Uniregistry tries a different approach.
Frank Schilling is definitely trying to shake things up with his new TLD play Uniregistry. Here are some interesting sections of his applications:
On defensive registrations:
“Our financial projections do not include, expect, nor rely upon an assumed profit from defensive registrations…
…Brand owners who are not interested in using the TLD should not be charged a premium nor risk implicitly threatened consequences of non-registration. Hence, we will offer the opportunity to block trade or service marks in the [TLD] TLD strictly on a cost-recovery basis. While the Trademark Clearinghouse provides an economy of scale for Sunrise programs across registries, Uniregistry will provide further burden reduction with a ?once and for all? unified multi-TLD Sunrise registration application process. A single Sunrise application can be designated to cover all future TLDs which Uniregistry is entrusted to manage, such that delegation of other TLDs to Uniregistry decreases the net cost, time and inconvenience to any parties engaged in intellectual property protection.”
“Uniregistry intends to make a contractual commitment to registrants and their registrars not to increase registry prices above cost of inflation for the first five years after launch of the registry. Our initial pricing model allows registry prices to find a market value that may be substantially below our projections, which are based on conservative assumptions of registration volume, rather than locking in a captive market with a deceptively low initial registration cost.
Uniregistry does not believe that registry fees should rise when the costs of other technology services have uniformly trended downward, simply because a registry operator believes it can extract higher profit from its base of registrants. While competition in registrar services by ICANN caused an initial and substantial drop in retail domain registration prices, the fees for registry services have increased over the same span of time. Those increases have not been justified by increased Internet traffic, and thus zone server operational cost, since the cost the underlying technology has trended down while performance has increased. We do not believe registry fees should follow a different trend than comparable technological services. Uniregistry?s management includes individuals who participated in anti-trust litigation which was brought to combat increases in existing TLD registry charges they believed to be unjustified, and we have no intention of following that path. We believe our best opportunity for prosperity is to offer a reliable, differentiated TLD which will attract increasing numbers of registrants.”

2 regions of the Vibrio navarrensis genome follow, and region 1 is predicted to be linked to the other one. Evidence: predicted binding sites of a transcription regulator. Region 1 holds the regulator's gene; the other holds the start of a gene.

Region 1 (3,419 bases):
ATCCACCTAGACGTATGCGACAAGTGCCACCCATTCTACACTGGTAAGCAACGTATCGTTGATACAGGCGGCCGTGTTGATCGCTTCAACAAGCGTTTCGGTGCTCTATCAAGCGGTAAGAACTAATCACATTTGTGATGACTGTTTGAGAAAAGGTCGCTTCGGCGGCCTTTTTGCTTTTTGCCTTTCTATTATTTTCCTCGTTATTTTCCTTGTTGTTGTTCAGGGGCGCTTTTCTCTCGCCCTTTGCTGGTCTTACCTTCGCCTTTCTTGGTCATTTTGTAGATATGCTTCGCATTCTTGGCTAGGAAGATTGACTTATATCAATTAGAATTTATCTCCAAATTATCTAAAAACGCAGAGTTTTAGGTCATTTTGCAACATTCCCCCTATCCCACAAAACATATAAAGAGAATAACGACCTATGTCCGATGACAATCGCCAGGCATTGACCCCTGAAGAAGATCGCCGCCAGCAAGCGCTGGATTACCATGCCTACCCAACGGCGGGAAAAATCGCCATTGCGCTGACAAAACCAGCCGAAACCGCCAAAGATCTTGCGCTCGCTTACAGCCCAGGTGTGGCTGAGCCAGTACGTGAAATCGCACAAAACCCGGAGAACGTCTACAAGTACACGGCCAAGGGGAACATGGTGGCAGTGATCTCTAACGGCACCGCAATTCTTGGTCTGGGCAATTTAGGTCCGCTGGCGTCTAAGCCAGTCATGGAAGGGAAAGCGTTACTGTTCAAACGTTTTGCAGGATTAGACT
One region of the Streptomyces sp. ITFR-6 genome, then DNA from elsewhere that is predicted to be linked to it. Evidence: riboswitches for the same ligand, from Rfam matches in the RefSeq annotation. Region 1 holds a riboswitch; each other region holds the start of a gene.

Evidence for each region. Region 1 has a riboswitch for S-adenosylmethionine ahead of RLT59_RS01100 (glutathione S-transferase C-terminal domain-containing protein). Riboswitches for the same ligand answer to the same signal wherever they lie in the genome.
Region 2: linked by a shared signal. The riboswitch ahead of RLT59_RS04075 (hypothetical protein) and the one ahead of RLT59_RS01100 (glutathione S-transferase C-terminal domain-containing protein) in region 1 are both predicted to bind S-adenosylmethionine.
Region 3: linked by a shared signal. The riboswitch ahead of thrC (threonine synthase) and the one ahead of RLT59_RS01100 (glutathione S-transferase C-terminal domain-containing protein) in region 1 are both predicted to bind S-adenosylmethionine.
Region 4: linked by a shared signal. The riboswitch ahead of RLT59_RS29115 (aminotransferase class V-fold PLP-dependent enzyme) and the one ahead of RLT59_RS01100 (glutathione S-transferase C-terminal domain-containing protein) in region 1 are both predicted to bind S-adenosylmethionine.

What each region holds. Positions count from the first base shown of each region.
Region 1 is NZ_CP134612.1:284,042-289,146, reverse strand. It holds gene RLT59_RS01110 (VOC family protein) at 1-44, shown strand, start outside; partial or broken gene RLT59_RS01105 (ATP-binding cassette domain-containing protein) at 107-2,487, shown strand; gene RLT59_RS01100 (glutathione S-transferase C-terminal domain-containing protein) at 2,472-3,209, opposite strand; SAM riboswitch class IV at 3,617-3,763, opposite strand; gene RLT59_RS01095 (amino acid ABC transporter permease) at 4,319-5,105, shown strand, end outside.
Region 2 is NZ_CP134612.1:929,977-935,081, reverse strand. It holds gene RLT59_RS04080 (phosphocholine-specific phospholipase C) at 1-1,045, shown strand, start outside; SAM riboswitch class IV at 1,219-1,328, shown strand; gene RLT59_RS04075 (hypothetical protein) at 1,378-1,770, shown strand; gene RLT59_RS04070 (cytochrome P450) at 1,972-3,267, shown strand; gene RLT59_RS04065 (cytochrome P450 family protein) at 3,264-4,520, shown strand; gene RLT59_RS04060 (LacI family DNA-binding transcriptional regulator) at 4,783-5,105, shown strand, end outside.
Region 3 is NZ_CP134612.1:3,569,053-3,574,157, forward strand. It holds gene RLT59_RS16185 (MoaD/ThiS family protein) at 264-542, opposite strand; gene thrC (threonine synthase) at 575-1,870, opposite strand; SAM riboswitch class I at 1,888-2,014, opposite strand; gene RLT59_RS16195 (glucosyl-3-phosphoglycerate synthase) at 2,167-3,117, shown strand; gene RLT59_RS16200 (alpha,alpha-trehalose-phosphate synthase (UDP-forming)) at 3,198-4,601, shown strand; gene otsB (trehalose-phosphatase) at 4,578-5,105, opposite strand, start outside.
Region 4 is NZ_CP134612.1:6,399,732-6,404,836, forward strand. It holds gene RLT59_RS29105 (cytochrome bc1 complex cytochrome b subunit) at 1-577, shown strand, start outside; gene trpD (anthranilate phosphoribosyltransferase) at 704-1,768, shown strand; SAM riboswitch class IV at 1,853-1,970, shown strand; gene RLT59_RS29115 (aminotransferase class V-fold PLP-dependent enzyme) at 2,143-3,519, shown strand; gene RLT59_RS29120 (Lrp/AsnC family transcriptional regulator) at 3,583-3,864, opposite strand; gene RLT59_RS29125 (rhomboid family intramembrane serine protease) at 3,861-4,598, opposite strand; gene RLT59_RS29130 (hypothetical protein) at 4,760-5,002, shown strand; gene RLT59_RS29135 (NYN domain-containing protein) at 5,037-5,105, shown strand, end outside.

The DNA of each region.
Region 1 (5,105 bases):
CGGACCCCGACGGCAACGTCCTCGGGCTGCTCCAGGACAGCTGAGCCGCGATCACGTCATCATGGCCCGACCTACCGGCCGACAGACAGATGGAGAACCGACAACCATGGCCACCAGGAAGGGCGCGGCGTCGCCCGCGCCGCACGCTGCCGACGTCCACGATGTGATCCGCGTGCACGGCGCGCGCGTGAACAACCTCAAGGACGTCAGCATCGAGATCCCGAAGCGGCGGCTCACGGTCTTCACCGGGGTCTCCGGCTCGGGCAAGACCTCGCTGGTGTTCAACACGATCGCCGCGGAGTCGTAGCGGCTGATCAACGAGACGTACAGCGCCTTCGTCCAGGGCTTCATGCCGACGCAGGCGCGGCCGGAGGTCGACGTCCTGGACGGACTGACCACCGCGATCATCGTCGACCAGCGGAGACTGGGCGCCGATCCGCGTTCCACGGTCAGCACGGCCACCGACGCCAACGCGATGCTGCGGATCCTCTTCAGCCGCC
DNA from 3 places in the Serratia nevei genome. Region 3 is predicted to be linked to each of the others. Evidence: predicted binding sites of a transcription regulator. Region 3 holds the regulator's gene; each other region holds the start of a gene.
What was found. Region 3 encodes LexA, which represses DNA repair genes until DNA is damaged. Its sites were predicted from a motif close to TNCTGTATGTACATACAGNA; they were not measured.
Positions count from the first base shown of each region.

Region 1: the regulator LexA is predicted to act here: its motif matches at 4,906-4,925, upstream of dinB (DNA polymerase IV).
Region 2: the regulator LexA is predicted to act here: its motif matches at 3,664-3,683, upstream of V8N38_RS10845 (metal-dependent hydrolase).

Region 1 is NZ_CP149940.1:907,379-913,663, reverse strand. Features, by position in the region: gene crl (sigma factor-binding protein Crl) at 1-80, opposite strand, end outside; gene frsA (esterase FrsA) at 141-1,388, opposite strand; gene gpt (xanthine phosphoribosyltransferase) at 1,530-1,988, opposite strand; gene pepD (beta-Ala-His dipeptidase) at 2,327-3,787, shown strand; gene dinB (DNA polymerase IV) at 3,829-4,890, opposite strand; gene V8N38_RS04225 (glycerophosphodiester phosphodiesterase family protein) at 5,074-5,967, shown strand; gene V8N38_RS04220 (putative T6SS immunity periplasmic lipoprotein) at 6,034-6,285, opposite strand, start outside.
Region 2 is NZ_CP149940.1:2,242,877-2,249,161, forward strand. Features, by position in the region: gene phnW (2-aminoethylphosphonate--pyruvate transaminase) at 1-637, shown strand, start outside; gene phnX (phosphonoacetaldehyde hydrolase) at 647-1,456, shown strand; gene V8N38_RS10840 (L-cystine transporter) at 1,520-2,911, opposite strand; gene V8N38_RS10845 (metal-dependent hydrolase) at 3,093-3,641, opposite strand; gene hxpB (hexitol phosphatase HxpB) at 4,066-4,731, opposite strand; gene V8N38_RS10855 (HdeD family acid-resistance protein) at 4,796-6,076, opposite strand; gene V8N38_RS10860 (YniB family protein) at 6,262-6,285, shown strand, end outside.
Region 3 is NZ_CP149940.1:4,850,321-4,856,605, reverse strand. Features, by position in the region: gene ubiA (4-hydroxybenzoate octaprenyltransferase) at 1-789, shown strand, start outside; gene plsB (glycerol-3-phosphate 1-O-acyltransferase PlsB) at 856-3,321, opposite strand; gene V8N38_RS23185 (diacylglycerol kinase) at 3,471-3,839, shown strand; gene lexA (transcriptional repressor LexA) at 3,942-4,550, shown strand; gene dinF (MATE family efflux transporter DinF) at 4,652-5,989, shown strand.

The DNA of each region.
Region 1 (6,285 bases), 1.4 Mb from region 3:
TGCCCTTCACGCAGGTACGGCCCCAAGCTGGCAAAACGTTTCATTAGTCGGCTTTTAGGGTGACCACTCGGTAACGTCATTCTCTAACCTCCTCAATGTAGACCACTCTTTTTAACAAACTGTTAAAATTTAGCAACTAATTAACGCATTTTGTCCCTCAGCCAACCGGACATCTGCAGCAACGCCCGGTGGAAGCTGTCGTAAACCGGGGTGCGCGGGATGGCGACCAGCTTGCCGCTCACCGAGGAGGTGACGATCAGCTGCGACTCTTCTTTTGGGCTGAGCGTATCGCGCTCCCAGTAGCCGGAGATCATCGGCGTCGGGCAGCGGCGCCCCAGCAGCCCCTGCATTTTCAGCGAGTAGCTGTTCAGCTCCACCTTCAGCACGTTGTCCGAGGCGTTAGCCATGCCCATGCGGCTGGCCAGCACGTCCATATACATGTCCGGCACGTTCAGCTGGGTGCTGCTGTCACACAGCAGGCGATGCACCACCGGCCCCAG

On expired domains:
“A Redemption Grace Period (RGP) is applied at the initial step 30 of the Delete Cycle. The RGP is a period of six months, during which the subject registration is placed on REGISTRY-HOLD, and nameserver records for the registration are removed from the zone file, such that the domain name will not resolve. This six month period is significantly longer than the present industry standard, which has been subject to community criticism for not providing sufficient time for registrants with extenuating circumstances.”